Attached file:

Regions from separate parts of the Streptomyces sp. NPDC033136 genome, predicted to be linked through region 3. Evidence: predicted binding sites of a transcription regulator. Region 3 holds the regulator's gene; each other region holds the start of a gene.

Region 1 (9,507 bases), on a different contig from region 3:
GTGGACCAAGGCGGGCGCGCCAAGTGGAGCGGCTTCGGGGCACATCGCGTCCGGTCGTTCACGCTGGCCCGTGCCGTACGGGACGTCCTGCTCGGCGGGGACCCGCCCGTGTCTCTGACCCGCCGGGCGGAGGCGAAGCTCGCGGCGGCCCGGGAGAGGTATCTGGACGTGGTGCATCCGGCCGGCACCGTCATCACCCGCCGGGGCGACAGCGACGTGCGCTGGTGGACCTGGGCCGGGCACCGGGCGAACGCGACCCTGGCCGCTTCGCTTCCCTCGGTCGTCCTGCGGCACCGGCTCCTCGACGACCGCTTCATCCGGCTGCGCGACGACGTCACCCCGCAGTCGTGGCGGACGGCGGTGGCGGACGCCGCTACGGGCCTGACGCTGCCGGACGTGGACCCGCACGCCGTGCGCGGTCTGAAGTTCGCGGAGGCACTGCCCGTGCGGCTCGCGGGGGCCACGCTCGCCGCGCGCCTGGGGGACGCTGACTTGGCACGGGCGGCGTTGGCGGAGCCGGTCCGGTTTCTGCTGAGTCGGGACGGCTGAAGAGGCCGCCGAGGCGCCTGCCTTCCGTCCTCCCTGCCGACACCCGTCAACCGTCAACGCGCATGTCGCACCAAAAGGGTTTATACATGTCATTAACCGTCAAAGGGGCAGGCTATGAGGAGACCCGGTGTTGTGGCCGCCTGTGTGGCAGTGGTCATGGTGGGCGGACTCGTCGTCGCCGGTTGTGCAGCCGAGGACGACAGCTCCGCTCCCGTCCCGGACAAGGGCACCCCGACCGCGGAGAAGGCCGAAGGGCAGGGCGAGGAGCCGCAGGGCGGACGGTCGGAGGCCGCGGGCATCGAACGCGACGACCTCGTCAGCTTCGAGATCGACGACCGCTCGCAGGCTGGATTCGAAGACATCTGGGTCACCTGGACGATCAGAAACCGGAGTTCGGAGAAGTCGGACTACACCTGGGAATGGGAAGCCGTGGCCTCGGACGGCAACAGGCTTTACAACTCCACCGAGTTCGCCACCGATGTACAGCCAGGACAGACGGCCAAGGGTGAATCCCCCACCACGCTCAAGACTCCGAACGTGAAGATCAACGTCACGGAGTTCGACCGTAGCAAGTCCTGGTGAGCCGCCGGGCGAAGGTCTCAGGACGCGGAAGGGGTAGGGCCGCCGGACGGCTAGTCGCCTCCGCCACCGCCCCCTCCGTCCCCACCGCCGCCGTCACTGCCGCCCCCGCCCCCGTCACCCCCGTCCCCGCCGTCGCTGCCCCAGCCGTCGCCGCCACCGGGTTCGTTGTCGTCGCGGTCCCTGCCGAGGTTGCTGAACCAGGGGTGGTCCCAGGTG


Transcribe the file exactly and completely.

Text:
Regions from separate parts of the Streptomyces sp. NPDC033136 genome, predicted to be linked through region 3. Evidence: predicted binding sites of a transcription regulator. Region 3 holds the regulator's gene; each other region holds the start of a gene.

Region 1 (9,507 bases), on a different contig from region 3:
GTGGACCAAGGCGGGCGCGCCAAGTGGAGCGGCTTCGGGGCACATCGCGTCCGGTCGTTCACGCTGGCCCGTGCCGTACGGGACGTCCTGCTCGGCGGGGACCCGCCCGTGTCTCTGACCCGCCGGGCGGAGGCGAAGCTCGCGGCGGCCCGGGAGAGGTATCTGGACGTGGTGCATCCGGCCGGCACCGTCATCACCCGCCGGGGCGACAGCGACGTGCGCTGGTGGACCTGGGCCGGGCACCGGGCGAACGCGACCCTGGCCGCTTCGCTTCCCTCGGTCGTCCTGCGGCACCGGCTCCTCGACGACCGCTTCATCCGGCTGCGCGACGACGTCACCCCGCAGTCGTGGCGGACGGCGGTGGCGGACGCCGCTACGGGCCTGACGCTGCCGGACGTGGACCCGCACGCCGTGCGCGGTCTGAAGTTCGCGGAGGCACTGCCCGTGCGGCTCGCGGGGGCCACGCTCGCCGCGCGCCTGGGGGACGCTGACTTGGCACGGGCGGCGTTGGCGGAGCCGGTCCGGTTTCTGCTGAGTCGGGACGGCTGAAGAGGCCGCCGAGGCGCCTGCCTTCCGTCCTCCCTGCCGACACCCGTCAACCGTCAACGCGCATGTCGCACCAAAAGGGTTTATACATGTCATTAACCGTCAAAGGGGCAGGCTATGAGGAGACCCGGTGTTGTGGCCGCCTGTGTGGCAGTGGTCATGGTGGGCGGACTCGTCGTCGCCGGTTGTGCAGCCGAGGACGACAGCTCCGCTCCCGTCCCGGACAAGGGCACCCCGACCGCGGAGAAGGCCGAAGGGCAGGGCGAGGAGCCGCAGGGCGGACGGTCGGAGGCCGCGGGCATCGAACGCGACGACCTCGTCAGCTTCGAGATCGACGACCGCTCGCAGGCTGGATTCGAAGACATCTGGGTCACCTGGACGATCAGAAACCGGAGTTCGGAGAAGTCGGACTACACCTGGGAATGGGAAGCCGTGGCCTCGGACGGCAACAGGCTTTACAACTCCACCGAGTTCGCCACCGATGTACAGCCAGGACAGACGGCCAAGGGTGAATCCCCCACCACGCTCAAGACTCCGAACGTGAAGATCAACGTCACGGAGTTCGACCGTAGCAAGTCCTGGTGAGCCGCCGGGCGAAGGTCTCAGGACGCGGAAGGGGTAGGGCCGCCGGACGGCTAGTCGCCTCCGCCACCGCCCCCTCCGTCCCCACCGCCGCCGTCACTGCCGCCCCCGCCCCCGTCACCCCCGTCCCCGCCGTCGCTGCCCCAGCCGTCGCCGCCACCGGGTTCGTTGTCGTCGCGGTCCCTGCCGAGGTTGCTGAACCAGGGGTGGTCCCAGGTG